Margaret Hedstrom, Ph.D., is Professor of Information, School of Information and Faculty Associate, Institute for Social Research. She teaches in the areas of archives, electronic records management, and digital preservation. Her current research in collaboration with the Inter-university Consortium for Political and Social Research and funded by the National Science Foundation investigates incentives for producers to create “archive-ready” data and deposit them in an archive. Previously, she was project director for the CAMiLEON Project, an international research project that investigated the feasibility of emulation as a digital preservation strategy. She was the lead author of It’s About Time: Research Challenges in Digital Archiving and Long-tem Preservation, a report of a workshop sponsored by the National Science Foundation and the Library of Congress. Dr. Hedstrom has been an advocate for digital preservation nationally and internationally for almost 30 years. Currently, she is a member the National Digital Strategy Advisory Board to the Library of Congress, and previously served on the Advisory Committee on Historical Diplomatic Documentation, U.S. Department of State. She recently served on the ACLS Commission on Cyber-Infrastructure for the Humanities and Social Sciences. Before joining the Michigan faculty in 1995, she was Chief of State Records Advisory Services and Director of the Center for Electronic Records at the New York State Archives and Records Administration. Hedstrom is a fellow of the Society of American Archivists and recipient of a Distinguished Scholarly Achievement Award from the University of Michigan for her work with archives and cultural heritage preservation in South Africa and the Pilgrim Trust, Digital Preservation Award, Special Commendation, for the CAMiLEON Project, 2004.
SI Computing. Two individuals, John Lockard and Franz Agas, are participating in the project. Lockard is a Linux and OS-X server specialist who will prepare the server for operation, provide on-going server management, and set up a majority of the tools on the server. He has experience with the two of the digital access tools targeted by this project (Archivists’ Toolkit and Archon) already. Agas is a Microsoft server and Sharepoint expert. He will assist with setting up Sharepoint and provide support for the use of this application. Both are able to help us experiment with different configurations for virtualization of the applications to provide very specific guidance for other educational programs implementing these applications. Both will assist in writing the parts of the website concerning server set up and tool deployment.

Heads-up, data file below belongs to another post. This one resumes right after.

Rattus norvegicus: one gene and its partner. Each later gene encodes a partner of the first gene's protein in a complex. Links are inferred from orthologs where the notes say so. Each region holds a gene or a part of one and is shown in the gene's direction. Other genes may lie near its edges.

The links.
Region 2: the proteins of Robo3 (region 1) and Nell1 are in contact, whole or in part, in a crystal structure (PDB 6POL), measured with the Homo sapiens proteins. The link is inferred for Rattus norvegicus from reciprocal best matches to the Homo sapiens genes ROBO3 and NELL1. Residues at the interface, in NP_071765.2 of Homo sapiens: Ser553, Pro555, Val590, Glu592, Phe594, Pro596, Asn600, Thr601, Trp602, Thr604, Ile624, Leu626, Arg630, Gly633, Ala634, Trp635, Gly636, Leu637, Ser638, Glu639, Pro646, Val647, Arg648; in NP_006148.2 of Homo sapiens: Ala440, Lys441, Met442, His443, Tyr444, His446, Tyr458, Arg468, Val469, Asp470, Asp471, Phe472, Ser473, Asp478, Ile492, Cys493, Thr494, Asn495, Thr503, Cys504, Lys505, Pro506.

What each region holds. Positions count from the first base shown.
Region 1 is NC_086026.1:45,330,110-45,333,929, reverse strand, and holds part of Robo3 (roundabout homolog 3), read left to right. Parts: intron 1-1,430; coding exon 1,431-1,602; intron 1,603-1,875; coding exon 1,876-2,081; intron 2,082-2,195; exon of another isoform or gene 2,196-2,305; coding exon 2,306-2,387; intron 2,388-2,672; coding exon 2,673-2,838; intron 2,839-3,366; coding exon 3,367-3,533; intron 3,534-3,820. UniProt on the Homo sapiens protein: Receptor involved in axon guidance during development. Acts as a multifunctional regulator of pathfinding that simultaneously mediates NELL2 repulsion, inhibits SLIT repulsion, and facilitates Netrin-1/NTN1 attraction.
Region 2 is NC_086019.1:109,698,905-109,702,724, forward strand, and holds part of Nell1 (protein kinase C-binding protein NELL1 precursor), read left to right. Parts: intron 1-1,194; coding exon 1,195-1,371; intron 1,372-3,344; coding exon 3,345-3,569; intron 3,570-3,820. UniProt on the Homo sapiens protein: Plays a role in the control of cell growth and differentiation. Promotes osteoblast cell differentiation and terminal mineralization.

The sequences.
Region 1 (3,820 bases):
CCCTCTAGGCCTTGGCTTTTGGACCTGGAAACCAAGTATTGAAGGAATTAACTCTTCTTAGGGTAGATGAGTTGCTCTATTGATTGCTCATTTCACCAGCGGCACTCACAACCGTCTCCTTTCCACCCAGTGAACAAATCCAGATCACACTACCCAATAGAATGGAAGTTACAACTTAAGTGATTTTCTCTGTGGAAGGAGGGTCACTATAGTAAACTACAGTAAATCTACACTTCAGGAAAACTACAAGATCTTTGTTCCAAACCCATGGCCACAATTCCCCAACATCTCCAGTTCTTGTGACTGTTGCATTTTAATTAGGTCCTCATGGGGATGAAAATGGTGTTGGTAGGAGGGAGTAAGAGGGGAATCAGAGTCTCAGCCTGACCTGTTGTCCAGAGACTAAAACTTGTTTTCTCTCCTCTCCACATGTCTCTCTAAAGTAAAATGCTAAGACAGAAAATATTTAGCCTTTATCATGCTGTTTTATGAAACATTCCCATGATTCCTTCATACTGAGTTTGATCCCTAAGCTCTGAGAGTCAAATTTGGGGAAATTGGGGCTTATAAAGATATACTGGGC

Ryan Clement graduated from UMSI Master' program in 2012, following a Tailored specialization focused on Library and Information Services and Human-Computer Interaction. He assisted faculty during the project, with specific duties assigned weekly, as work on different courses and tools proceeded. Duties included website development and maintenance, technical documentation, and assisting in deploying the tools and testing in-class exercises or assignments using the tools. This position was formerly held by Annelise Doll, Steve Cherry, and Brian Wilson. Jasmin Koo served as technical consultant for tools implementation for several courses under the project.
Steve Cohen, Ph.D., is currently an Associate Research Professor at Michigan State University, where he works closely with MATRIX, the Center for Humane Arts, Letters & Social Sciences Online. Cohen has participated in a number of different humanities-related projects as an educational consultant, designer, and evaluator of projects in museums. He has also worked on designing interactive simulations to support textbooks in American Politics and History.